• Actively veto suggestions made by your powerful friends that might actually improve the health of 40% of world’s population?

If last night you ate a meal with 18-24 dishes (depending on which paper you read) then you might well have done all of the above.

In many ways we’ve forward since the 2007 G8, when neither water nor sanitation got a look in. We have a platform to go forward to the UN meeting in September. But is this pace of change, this level of ambiguity, this lack of money really acceptable to someone living in a slum next an open sewer, sharing 1 insanitary toilet with hundreds of other people?

Messrs Brown, Burlosconi, Bush, Fukuda, Harper, Merkel, Medvedev and Sarkozy: what do you think?

And whilst we’re at it, leaders of Africa: is this what you were looking for?

For the official response, read the End Water Poverty press release

Read the G8 communique on Africa and development

More toilet trivia while we're waiting...

Did you know that the typical Japanese toilet comes complete with musical background, seat warmer and automatic deodoriser? It's true, and you can pay over $5000 for a top of the range one. And currently under development is a one that takes samples from your urine to test blood sugar levels, calculate your bodymass index and then automatically email your doctor through fibre optic broadband. Seriously.

And at the same time over 40% of the world's population have no access to any toilet at all, putting them at huge risk of sickness and disease and killing up to 2.4 million children every year.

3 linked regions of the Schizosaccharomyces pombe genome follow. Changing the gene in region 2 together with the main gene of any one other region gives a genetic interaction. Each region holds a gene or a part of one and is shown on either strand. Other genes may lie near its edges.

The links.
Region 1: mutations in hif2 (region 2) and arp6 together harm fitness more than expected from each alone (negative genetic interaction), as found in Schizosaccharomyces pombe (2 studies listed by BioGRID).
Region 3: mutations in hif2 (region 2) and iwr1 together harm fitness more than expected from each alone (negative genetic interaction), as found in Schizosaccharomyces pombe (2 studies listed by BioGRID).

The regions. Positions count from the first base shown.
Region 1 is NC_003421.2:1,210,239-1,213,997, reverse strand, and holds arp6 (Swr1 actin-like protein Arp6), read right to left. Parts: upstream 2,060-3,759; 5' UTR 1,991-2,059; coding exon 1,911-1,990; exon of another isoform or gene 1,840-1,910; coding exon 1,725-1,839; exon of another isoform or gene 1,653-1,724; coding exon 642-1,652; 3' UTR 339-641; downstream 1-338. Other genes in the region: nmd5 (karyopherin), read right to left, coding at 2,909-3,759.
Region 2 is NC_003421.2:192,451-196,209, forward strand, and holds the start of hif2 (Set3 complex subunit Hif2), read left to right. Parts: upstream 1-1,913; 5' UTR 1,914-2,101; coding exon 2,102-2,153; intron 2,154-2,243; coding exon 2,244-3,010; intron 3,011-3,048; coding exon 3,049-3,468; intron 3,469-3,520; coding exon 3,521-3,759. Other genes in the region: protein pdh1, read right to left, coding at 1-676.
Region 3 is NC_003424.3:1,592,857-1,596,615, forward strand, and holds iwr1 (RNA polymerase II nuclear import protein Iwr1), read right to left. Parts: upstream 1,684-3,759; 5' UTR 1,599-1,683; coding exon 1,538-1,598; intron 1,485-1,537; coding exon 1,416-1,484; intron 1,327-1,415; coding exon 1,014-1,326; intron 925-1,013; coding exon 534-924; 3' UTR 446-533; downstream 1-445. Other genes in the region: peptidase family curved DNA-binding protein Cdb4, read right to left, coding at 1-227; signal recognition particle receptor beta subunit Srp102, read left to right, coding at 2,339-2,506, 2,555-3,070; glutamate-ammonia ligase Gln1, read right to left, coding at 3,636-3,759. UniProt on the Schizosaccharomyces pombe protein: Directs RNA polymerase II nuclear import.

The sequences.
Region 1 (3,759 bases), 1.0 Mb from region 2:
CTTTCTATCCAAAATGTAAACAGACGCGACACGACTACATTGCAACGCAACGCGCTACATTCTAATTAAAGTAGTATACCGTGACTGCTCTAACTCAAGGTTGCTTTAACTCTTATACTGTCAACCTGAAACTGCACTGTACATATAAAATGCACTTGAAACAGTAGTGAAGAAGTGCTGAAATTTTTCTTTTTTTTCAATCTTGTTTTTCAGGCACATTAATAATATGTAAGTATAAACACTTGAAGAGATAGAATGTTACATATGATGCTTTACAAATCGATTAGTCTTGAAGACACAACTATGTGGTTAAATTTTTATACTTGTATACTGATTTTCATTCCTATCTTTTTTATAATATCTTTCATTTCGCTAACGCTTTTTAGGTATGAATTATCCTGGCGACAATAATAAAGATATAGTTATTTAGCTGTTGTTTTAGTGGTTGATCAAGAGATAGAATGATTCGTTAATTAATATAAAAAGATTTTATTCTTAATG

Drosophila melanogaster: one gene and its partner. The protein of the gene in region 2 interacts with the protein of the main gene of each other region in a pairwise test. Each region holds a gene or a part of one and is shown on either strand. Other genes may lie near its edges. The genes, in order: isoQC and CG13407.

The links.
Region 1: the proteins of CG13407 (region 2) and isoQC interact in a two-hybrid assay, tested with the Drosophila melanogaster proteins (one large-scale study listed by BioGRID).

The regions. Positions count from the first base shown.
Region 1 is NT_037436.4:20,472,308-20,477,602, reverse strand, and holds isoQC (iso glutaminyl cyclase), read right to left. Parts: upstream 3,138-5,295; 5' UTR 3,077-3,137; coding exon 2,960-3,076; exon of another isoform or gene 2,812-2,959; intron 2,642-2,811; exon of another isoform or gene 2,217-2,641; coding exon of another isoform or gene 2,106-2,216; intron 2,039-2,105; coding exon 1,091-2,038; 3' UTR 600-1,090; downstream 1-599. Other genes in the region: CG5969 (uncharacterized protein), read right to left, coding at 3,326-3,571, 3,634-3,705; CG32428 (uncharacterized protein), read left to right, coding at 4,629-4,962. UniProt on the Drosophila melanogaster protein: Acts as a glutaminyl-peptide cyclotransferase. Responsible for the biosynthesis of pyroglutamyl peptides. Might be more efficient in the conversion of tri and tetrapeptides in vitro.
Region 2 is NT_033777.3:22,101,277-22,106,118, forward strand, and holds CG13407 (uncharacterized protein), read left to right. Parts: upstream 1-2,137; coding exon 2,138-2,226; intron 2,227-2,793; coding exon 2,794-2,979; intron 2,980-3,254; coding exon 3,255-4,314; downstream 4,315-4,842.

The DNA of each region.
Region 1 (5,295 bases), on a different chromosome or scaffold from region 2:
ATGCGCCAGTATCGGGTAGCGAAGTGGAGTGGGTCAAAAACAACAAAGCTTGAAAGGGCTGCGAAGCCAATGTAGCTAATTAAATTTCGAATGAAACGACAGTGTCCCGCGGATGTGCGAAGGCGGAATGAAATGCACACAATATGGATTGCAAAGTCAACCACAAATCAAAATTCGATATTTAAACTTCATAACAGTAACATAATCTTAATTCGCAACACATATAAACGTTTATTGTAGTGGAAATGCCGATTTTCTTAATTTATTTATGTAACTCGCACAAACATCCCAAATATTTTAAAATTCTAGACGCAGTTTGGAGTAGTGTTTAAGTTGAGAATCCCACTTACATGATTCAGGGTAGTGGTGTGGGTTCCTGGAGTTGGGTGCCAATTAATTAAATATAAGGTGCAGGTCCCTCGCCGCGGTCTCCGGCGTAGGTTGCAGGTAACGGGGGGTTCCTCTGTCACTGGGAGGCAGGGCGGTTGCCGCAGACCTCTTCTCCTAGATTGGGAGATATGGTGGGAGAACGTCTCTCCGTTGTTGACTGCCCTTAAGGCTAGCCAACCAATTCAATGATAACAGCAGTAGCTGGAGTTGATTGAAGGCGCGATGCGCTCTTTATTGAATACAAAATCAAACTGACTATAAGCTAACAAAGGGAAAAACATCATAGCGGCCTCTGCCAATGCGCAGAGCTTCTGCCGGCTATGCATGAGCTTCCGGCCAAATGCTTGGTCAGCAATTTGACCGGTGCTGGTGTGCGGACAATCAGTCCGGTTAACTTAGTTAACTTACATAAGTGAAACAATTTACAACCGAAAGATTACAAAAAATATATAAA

Doesn't sound quite right does it...

Day 2 at the G8

0630 GMT

Before the whole G8 business, ponder this: 1 month ago NASA spent $450m launching a space mission in order to fix broken toilet on the International Space Station. It spends less than 4 times this amount on sanitation in sub-Saharan Africa...

Back on earth, at the G8 summit, coverage of yesterday's outreach with African countries focused largely on Zimbabwe, although water and sanitation was raised alongside the food crisis as priority areas by the African leaders. Other hot topics around the summit appear to be the food crisis, oil prices, the state of the world economy, climate change and fears of backtracking on previous aid and HIV commitments.

(as i write this the documents on the world economy have been released)

As we get closer to the main announcement on Africa - probably happening late this afternoon (Japan time) - it has become increasingly clear how negotiations have watered down proposals on tackling the water and sanitation crisis. Comparing leaked drafts of the G8 communique dated before and after key negotiation meeting shows how proposals to establish an annual review and meeting to drive global progress were vetoed.

We'll have to see what comes out in the end but brace yourselves for ambiguity. On the one hand there will be positive recognition of the issue's importance and some hope for future processes. But on the other, don't expect a detailed action plan to end the crisis once and for all - or access to the G8 bank account - just yet... I'm more likely to be flying to the moon to fix a toilet.